The fact that 7Be and 8Be are unstable has profound cosmological consequences as it means that elements heavier than beryllium could not be produced by nuclear fusion in the Big Bang. Moreover, the nuclear energy levels of 8Be are such that carbon can be produced within stars, thus making life possible. (See triple-alpha process and Big Bang nucleosynthesis).

The shortest-lived known isotope of beryllium is 13Be which decays through neutron emission. It has a half-life of 2.7 × 10-21 second. 6Be is also very short-lived with a half-life of 5.0 × 10-21 second.

The exotics 11Be and 14Be are known to exhibit a nuclear halo.


  According to the International Agency for Research on Cancer (IARC), beryllium and beryllium compounds are Category 1 carcinogens; they are carcinogenic to both animals and humans.[8] Chronic berylliosis is a pulmonary and systemic granulomatous disease caused by exposure to beryllium. Acute beryllium disease in the form of chemical pneumonitis was first reported in Europe in 1933 and in the United States in 1943. Cases of chronic berylliosis were first described in 1946 among workers in plants manufacturing fluorescent lamps in Massachusetts. Chronic berylliosis resembles sarcoidosis in many respects, and the differential diagnosis is often difficult.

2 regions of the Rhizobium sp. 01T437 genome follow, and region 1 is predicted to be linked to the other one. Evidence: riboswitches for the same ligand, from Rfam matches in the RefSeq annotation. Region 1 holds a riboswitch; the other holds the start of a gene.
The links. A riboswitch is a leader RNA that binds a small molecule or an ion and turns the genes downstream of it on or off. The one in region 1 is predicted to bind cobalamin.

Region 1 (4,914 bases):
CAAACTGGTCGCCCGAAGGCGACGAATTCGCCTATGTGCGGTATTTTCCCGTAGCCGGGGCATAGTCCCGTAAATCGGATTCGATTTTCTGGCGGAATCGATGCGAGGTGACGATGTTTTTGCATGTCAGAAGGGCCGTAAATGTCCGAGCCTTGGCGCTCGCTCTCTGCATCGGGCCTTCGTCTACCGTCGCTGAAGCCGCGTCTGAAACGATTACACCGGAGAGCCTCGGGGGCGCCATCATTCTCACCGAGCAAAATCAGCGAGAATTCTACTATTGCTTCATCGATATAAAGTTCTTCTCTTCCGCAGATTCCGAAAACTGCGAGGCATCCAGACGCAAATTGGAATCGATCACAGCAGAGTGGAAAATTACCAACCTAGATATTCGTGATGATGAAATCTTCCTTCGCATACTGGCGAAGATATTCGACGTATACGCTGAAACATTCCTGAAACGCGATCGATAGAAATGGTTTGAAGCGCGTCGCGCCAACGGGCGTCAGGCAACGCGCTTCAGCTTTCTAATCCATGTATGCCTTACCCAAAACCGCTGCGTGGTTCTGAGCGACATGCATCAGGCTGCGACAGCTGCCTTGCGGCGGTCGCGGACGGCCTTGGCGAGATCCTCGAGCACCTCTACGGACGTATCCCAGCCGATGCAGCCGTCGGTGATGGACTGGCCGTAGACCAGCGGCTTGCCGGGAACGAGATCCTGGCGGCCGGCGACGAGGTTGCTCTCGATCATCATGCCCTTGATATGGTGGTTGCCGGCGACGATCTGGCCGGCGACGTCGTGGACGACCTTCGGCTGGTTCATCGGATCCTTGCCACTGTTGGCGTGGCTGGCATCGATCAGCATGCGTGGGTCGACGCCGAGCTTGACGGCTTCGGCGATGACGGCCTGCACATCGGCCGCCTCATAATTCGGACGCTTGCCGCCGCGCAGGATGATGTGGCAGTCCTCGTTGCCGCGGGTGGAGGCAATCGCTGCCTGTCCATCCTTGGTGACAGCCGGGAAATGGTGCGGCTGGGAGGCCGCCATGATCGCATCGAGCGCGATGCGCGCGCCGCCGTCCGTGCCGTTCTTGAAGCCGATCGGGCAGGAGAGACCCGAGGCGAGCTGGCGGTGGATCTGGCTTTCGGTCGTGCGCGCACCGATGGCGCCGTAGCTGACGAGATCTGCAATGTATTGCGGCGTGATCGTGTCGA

Although the use of beryllium compounds in fluorescent lighting tubes was discontinued in 1949, potential for exposure to beryllium exists in the nuclear and aerospace industries and in the refining of beryllium metal and melting of beryllium-containing alloys, the manufacturing of electronic devices, and the handling of other beryllium-containing material.

Early researchers tasted beryllium and its various compounds for sweetness in order to verify its presence. Modern diagnostic equipment no longer necessitates this highly risky procedure and no attempt should be made to ingest this highly toxic substance. Beryllium and its compounds should be handled with great care and special precautions must be taken when carrying out any activity which could result in the release of beryllium dust (lung cancer is a possible result of prolonged exposure to beryllium laden dust).